The manufacturer states that this game is for ages 6+. I’m not sure if this is due to the fragility of the hexbug, but I’d suggest a much younger age group. With supervision I’d recommend this game for children aged 3 or over. The concept is so simple and there is very little/no skill required to win. My six-year old enjoyed playing this game, but my eight-year old became frustrated by the fact that his skill counted for nothing and the hexbug would fall randomly into someone else’s trap, despite the fact that the route to his had been open for the longest time. The main appeal of the game is its novelty factor and I suspect it will be played when new people come over, but will be of limited appeal once they are familiar with the hexbug.


The board is well designed and the maze walls are robust enough to withstand young hands. The hexbug eats batteries and probably requires gentler handling, but ours has survived so far!


Number of Players: 2-4

The game works equally well with 2 or 4 players, but having an odd number of players gives a slight advantage to those that share a maze side.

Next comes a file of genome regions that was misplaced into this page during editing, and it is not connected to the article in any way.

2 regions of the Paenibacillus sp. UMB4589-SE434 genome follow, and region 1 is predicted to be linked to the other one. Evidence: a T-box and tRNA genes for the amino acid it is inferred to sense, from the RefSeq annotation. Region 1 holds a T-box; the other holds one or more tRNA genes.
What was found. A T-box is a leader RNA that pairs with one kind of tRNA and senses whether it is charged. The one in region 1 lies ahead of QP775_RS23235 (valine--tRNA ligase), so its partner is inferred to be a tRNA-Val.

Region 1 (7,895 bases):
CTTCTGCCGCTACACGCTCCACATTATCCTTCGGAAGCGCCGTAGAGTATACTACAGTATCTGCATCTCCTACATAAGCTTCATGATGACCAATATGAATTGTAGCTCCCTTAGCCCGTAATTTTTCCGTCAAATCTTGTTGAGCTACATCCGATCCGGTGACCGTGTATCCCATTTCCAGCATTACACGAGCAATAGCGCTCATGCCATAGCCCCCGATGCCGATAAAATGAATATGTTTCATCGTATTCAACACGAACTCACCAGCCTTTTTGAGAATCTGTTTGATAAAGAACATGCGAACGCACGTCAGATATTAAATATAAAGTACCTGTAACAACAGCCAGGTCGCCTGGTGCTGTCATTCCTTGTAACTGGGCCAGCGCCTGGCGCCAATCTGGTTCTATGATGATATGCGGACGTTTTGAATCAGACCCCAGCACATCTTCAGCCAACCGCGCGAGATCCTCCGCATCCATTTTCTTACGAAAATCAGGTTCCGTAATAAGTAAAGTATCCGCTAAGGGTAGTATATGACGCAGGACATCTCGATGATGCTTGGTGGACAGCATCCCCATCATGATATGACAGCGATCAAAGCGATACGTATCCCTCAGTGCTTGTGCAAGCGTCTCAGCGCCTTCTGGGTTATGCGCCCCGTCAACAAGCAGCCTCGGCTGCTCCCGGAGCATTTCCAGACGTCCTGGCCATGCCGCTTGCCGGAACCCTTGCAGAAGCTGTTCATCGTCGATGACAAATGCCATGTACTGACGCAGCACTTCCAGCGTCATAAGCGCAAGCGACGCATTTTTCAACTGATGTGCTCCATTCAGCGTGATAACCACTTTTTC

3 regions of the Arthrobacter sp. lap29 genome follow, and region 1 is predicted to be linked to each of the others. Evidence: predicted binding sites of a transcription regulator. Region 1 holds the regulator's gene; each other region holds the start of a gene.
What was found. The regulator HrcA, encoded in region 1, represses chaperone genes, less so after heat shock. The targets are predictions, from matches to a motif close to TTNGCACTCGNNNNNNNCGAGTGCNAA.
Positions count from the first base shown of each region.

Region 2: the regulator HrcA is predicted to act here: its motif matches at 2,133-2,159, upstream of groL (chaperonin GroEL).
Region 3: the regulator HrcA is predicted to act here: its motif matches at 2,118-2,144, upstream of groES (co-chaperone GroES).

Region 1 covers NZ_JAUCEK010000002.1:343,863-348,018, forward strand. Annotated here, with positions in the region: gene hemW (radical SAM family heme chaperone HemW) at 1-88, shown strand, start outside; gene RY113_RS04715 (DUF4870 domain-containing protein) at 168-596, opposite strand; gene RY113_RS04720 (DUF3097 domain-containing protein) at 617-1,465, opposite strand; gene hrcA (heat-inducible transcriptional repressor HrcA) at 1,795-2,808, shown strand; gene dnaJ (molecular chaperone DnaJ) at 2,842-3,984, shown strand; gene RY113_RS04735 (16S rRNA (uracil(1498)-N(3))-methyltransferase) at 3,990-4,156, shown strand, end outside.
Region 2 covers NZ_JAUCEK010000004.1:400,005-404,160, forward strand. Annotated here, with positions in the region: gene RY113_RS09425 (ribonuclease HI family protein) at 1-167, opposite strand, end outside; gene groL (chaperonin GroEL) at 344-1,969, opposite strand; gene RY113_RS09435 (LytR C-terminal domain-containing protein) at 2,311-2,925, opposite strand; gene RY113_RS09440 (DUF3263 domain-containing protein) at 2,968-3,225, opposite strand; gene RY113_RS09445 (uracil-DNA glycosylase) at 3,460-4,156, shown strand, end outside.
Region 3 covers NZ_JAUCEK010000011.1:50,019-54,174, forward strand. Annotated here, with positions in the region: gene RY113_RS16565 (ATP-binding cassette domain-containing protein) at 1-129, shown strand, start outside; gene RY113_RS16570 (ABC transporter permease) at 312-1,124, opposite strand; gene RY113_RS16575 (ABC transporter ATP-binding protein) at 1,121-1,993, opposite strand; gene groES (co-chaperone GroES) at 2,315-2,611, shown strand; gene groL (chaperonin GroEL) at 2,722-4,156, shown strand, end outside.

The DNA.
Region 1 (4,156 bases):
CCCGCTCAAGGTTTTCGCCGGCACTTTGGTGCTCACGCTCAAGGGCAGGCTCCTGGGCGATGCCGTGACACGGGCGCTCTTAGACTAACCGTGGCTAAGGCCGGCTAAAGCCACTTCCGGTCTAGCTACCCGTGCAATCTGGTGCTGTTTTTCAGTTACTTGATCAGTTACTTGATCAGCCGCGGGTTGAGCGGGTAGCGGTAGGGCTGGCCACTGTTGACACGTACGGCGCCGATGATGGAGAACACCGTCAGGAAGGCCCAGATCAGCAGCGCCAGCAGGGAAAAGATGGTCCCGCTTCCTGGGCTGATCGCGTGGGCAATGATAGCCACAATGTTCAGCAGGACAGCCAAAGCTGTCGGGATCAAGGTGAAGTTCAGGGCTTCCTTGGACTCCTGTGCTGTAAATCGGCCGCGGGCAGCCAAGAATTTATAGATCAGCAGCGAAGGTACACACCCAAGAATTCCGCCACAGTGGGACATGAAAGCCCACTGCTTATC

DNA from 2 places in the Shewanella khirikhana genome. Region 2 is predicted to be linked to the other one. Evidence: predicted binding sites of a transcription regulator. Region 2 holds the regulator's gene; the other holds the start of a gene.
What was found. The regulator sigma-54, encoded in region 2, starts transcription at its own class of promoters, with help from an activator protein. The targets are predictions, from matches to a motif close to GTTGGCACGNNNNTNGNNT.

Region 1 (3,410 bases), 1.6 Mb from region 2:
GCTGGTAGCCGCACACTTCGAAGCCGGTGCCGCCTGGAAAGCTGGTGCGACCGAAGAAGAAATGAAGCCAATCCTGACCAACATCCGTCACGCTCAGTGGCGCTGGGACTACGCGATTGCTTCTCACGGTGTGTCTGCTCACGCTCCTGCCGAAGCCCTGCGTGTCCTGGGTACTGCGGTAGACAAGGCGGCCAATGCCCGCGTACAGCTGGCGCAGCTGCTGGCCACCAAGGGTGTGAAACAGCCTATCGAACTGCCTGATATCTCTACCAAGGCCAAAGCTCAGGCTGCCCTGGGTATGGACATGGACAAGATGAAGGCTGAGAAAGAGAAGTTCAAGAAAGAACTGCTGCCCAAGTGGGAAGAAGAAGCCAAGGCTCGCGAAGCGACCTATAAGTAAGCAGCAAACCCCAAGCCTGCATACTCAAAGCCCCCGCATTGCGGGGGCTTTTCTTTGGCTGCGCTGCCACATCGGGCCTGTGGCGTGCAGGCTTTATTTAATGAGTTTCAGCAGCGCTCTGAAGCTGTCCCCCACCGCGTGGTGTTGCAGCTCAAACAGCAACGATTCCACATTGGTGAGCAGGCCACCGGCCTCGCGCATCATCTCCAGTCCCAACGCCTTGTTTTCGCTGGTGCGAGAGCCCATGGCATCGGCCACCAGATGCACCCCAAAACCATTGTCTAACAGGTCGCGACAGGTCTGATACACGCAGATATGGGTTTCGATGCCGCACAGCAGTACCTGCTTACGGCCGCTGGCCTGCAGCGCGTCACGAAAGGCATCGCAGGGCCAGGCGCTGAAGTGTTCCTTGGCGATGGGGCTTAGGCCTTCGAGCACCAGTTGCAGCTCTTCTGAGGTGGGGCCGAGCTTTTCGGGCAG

This is an unusual little game and I’d recommend it for its novelty factor. I can’t see us playing it a lot, but I’m sure it will appear when younger children or those unfamiliar with board games come over to play.


2013 Historical Fiction

Burial Rites by Hannah Kent

Burial Rites

Five words from the blurb: Iceland, murder, lover, remote, family

Burial Rites is an atmospheric story set in Iceland during the 19th century. The book is based upon real events and tells the story of Agnes Magnusdottir, a women sentenced to death for murdering two men. There were no prisons on Iceland at this time so Agnes is sent to live on a remote farm, but the family are unhappy to have a criminal in their midst. Even the presence of a young priest, instructed to help Agnes mentally prepare for death, does not reassure them. But over time the family begin to bond with Agnes and the truth about her actions are slowly revealed.